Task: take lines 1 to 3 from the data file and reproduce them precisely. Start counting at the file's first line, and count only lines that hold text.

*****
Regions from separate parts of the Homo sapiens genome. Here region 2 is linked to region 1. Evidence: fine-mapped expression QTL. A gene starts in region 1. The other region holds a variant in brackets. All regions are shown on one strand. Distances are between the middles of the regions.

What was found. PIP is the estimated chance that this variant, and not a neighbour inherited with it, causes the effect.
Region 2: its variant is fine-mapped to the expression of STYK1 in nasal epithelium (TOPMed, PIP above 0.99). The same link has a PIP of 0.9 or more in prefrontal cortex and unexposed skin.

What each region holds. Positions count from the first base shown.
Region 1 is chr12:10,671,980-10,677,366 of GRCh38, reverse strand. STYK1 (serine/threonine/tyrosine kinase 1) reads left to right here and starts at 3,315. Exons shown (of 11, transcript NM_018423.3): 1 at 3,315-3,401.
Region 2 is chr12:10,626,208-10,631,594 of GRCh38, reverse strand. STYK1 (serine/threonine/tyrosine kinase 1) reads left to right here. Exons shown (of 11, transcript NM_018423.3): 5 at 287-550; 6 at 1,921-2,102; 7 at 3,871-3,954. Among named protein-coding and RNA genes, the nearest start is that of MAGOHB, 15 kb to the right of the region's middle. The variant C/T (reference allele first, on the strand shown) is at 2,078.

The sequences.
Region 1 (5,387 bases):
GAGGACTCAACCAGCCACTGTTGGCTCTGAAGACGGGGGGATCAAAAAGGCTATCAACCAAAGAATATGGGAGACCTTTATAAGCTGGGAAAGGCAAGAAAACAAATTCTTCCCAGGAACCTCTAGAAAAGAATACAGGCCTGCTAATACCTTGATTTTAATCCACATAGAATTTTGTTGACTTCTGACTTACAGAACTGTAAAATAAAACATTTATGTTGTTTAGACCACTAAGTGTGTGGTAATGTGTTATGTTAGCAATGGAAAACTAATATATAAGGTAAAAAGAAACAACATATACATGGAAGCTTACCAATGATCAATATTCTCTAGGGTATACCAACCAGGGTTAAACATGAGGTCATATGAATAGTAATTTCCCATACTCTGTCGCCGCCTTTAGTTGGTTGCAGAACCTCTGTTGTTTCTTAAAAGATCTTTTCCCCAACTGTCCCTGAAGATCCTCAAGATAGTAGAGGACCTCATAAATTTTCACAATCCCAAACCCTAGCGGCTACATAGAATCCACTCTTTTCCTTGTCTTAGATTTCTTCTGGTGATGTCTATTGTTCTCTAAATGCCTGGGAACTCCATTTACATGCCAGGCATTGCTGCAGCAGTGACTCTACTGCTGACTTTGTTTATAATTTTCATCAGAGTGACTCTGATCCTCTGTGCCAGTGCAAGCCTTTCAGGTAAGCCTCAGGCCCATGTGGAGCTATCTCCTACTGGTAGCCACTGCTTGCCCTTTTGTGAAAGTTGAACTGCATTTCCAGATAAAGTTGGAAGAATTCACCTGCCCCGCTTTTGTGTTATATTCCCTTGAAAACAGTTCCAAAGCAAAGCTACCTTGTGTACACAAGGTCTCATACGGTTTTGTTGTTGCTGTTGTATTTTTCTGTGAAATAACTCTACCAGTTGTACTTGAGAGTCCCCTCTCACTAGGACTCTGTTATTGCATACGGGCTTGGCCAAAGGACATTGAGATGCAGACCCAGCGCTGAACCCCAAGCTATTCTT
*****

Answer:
Regions from separate parts of the Homo sapiens genome. Here region 2 is linked to region 1. Evidence: fine-mapped expression QTL. A gene starts in region 1. The other region holds a variant in brackets. All regions are shown on one strand. Distances are between the middles of the regions.

What was found. PIP is the estimated chance that this variant, and not a neighbour inherited with it, causes the effect.
Region 2: its variant is fine-mapped to the expression of STYK1 in nasal epithelium (TOPMed, PIP above 0.99). The same link has a PIP of 0.9 or more in prefrontal cortex and unexposed skin.